matt stroh runner toronto

This Toronto fitness fanatic has run every single street in the city

After four years and countless routes, a Toronto man has completed his goal of running every single street in city — tracking his journey and amassing an avid support group on Strava.

After receiving a life-saving blood transfusion in November of 2020, Toronto father, lawyer and triathlete Matt Stroh knew it was time to do something huge to celebrate his life.

"Although I never met the donor," he tells blogTO, "I wanted to do something monumental to honour their gift of life to me."

So, he initially settled on the idea of training for an ultramarathon; setting his sights on the goal of running Yonge Street in its entirety, from Holland Landing to Lake Ontario.

But soon after, "purely by chance," Matt tells blogTO, he met a group of other runners that were working toward the goal of running the entire city ("fellow 'Citystriders,'" Matt calls them) who inspired him to do the same.

A lover of urban art and graffiti, Matt, who grew up at Parliament and Wellesley, was quickly rapt by the idea of running all of the streets in Old Toronto — which he describes as an "open-air gallery" when you know where to look — so the mission began there.

It took about 6 months to complete all of Old Toronto, with forays into East York and York, where the discovery of beautiful natural features and unknown-to-him corners of the city inspired him to complete those neighbourhoods, too.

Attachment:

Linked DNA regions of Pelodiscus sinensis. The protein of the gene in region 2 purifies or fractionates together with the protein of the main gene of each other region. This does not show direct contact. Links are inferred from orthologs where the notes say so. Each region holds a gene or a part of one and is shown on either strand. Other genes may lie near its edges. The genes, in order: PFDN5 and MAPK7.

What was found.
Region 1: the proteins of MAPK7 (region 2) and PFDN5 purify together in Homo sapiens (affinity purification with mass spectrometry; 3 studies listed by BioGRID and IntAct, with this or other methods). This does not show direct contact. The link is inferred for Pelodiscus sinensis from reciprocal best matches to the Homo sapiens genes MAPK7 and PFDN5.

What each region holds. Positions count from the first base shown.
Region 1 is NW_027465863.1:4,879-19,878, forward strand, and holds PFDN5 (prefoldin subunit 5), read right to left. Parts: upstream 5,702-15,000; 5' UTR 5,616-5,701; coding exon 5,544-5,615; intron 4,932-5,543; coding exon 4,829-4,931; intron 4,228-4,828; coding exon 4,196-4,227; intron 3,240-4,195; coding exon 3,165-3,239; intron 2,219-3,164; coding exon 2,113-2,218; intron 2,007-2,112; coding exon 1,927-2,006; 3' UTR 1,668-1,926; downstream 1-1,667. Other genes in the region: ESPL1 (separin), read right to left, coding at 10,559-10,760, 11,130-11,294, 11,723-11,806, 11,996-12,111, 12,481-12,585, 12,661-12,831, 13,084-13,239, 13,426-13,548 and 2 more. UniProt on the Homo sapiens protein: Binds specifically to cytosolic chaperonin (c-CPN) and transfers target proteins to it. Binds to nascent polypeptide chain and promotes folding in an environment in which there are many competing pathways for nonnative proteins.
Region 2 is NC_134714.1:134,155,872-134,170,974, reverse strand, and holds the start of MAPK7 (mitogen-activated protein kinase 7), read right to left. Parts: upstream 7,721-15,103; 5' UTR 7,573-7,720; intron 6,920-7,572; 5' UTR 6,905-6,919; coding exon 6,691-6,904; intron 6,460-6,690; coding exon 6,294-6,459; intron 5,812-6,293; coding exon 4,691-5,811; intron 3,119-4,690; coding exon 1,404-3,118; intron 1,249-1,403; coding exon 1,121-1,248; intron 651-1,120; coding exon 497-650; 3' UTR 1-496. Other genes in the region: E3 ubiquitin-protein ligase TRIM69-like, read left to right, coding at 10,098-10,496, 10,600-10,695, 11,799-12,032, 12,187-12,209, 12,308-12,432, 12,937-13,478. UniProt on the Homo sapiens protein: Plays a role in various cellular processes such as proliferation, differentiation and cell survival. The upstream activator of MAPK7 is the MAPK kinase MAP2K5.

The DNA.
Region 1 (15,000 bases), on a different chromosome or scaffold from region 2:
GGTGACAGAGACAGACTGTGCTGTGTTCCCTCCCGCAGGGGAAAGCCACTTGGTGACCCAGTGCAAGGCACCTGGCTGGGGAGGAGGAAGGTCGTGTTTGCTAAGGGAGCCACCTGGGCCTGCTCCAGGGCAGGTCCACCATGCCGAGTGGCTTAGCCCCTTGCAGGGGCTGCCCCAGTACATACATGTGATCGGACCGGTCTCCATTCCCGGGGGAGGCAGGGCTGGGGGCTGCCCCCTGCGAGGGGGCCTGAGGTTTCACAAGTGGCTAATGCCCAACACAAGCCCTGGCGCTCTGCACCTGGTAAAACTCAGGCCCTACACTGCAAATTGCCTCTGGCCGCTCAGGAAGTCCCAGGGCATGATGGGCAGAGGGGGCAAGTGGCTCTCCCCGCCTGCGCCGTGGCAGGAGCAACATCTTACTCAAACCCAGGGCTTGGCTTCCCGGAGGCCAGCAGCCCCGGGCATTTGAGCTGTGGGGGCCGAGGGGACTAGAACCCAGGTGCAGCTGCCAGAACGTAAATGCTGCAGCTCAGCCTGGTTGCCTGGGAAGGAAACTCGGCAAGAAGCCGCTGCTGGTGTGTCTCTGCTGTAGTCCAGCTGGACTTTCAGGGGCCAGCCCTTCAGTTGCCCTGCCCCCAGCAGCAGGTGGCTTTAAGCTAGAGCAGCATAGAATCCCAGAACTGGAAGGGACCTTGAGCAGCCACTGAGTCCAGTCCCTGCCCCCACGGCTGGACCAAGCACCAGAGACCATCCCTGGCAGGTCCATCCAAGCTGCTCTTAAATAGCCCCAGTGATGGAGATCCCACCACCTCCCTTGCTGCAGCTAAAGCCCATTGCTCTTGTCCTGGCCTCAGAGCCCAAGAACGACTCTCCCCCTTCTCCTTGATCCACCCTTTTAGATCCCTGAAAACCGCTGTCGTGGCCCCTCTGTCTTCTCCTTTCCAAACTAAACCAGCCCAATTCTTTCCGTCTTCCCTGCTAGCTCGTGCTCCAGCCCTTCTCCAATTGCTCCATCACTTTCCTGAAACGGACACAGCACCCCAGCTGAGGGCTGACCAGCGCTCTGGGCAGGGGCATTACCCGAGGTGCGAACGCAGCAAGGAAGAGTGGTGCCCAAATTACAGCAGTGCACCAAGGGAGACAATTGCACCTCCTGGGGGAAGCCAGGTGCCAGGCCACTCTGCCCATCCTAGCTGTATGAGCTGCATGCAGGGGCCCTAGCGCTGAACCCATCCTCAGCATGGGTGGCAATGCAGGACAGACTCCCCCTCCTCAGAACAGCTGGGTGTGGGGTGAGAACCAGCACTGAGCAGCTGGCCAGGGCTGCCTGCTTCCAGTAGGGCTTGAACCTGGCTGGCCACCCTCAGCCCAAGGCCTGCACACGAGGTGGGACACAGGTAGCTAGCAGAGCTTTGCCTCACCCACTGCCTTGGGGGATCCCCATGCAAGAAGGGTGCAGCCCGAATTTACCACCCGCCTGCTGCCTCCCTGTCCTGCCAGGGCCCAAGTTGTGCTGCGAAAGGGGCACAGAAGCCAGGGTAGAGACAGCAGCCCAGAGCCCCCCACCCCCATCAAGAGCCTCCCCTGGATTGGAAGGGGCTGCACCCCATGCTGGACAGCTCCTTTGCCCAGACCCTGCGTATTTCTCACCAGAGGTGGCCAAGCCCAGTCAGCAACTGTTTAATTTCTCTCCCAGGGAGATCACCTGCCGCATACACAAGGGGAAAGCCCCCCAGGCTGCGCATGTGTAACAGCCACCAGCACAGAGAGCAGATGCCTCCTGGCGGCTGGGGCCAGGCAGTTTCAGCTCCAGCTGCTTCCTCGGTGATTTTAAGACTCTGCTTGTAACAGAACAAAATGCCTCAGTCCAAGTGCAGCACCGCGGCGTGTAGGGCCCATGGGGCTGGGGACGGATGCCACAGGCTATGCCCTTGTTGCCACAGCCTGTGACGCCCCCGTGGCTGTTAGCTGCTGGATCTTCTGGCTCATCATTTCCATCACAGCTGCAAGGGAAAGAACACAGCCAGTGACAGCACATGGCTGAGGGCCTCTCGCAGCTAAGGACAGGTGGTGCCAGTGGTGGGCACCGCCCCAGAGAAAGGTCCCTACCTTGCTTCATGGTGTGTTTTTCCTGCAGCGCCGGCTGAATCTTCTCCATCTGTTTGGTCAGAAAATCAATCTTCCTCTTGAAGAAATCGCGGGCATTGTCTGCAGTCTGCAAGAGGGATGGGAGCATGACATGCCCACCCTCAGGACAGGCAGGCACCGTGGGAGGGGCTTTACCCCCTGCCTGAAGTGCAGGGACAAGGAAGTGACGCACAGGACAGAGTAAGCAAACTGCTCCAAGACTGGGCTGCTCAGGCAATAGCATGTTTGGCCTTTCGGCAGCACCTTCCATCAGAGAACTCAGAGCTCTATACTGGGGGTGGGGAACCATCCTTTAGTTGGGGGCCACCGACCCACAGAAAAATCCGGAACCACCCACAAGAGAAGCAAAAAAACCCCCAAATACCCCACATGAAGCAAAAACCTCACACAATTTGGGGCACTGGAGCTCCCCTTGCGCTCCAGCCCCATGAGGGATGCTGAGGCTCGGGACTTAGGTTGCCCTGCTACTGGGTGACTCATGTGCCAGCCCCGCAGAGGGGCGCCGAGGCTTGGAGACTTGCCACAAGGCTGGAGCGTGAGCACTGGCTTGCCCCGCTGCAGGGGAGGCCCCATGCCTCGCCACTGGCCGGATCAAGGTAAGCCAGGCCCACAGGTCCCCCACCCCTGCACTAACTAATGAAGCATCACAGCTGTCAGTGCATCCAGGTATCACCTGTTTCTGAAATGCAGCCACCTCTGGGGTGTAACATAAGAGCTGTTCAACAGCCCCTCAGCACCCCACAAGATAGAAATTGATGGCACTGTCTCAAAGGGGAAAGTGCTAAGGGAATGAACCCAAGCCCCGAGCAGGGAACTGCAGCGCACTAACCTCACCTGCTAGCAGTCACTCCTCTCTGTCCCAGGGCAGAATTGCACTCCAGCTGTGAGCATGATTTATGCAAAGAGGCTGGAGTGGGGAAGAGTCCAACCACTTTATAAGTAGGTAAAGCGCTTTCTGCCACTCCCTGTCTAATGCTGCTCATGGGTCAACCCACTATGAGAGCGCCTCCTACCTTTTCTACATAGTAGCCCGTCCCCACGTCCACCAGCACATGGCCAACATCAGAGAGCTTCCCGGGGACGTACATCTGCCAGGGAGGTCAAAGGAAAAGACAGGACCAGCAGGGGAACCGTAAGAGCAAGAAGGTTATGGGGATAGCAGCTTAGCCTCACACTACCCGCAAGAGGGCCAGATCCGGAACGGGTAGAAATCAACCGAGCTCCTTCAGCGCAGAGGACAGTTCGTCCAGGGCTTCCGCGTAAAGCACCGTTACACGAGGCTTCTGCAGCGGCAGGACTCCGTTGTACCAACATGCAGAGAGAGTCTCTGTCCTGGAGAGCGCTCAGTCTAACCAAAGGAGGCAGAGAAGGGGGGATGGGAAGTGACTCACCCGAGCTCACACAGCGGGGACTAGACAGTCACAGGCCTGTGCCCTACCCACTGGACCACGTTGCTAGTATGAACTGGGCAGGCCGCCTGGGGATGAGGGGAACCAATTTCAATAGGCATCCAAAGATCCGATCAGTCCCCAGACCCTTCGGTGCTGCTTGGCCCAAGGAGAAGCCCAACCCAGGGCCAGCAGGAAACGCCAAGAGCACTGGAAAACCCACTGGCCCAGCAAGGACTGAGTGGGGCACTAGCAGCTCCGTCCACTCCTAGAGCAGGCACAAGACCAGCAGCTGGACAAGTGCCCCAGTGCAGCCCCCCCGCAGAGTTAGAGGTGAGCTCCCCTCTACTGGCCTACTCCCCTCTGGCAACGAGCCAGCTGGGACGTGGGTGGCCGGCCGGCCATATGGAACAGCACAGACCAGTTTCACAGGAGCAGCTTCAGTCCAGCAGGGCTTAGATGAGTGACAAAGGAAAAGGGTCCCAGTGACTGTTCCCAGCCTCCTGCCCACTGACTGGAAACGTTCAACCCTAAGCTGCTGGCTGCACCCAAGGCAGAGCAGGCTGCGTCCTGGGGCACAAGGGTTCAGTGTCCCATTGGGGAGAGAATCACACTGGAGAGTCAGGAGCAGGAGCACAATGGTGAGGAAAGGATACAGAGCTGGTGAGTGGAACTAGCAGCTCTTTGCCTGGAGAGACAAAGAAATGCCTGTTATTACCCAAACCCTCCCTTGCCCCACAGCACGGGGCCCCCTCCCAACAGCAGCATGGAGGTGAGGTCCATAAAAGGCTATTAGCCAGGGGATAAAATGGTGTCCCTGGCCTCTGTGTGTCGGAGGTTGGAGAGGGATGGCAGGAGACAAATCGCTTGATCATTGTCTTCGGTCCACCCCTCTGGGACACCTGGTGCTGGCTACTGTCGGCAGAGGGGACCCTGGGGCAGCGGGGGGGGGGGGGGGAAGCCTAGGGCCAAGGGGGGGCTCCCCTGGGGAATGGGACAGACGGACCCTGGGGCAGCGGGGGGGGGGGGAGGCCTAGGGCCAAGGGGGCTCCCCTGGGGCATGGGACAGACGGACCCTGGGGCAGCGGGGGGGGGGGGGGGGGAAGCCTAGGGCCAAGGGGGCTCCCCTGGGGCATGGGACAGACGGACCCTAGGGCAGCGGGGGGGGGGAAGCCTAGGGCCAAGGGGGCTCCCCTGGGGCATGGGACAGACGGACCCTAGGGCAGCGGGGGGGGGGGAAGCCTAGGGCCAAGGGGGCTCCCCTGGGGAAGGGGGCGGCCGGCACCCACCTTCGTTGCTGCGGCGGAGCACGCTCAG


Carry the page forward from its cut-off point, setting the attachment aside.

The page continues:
One of Matt's favourite runs of the entire project was a 5:30 a.m. jaunt through Jane and Finch, which a friend invited him to.

"Surprisingly (to me), I had some of my fondest memories on that run," he says, "including running through the Firgrove-Grassways complex before its demolition [and] redevelopment."

For Matt, the beauty of the project didn't come only from running through the so-called 'nice' or 'fancy' parts of the city (which Matt finds "boring") but from seeing the true spectrum of what Toronto is, running every "gritty industrial street and derelict alleyway" he could find.

Managing a family and legal practice on top of the massive physical feat, Matt tells blogTO that many of his runs took place before dawn, completing a section of the city in time to return home and prepare breakfast and lunch for his kids before heading to work.

"At first, the hardest part was not the physical act itself, but the struggle in my mind to get up hours before dawn no matter the conditions that awaited outside."

Then, Matt says, his mindset changed.

"When all the signs say 'stay at home,' 'tis the season to get out of your comfort zone," Matt says. "To me, that meant no more excuses. No more negative self-talk."

Once he adopted a new perspective on his journey, Matt tells blogTO, he learned to embrace — even enjoy — his runs rather than merely endure them. That shift is what allowed him to stay committed and complete his goal four years later.

"Running in sometimes extremely adverse conditions surely puts a lot of things into context," Matt says. "When it's so cold that you feel like you're just running to survive, other daily tasks seem comparatively 'easy.'"

Not one to rest on his laurels, Matt is now in the process of training for the Ironman Triathlon in Lake Placid this July. If his past accomplishments are any indication, he'll surely do Toronto proud.

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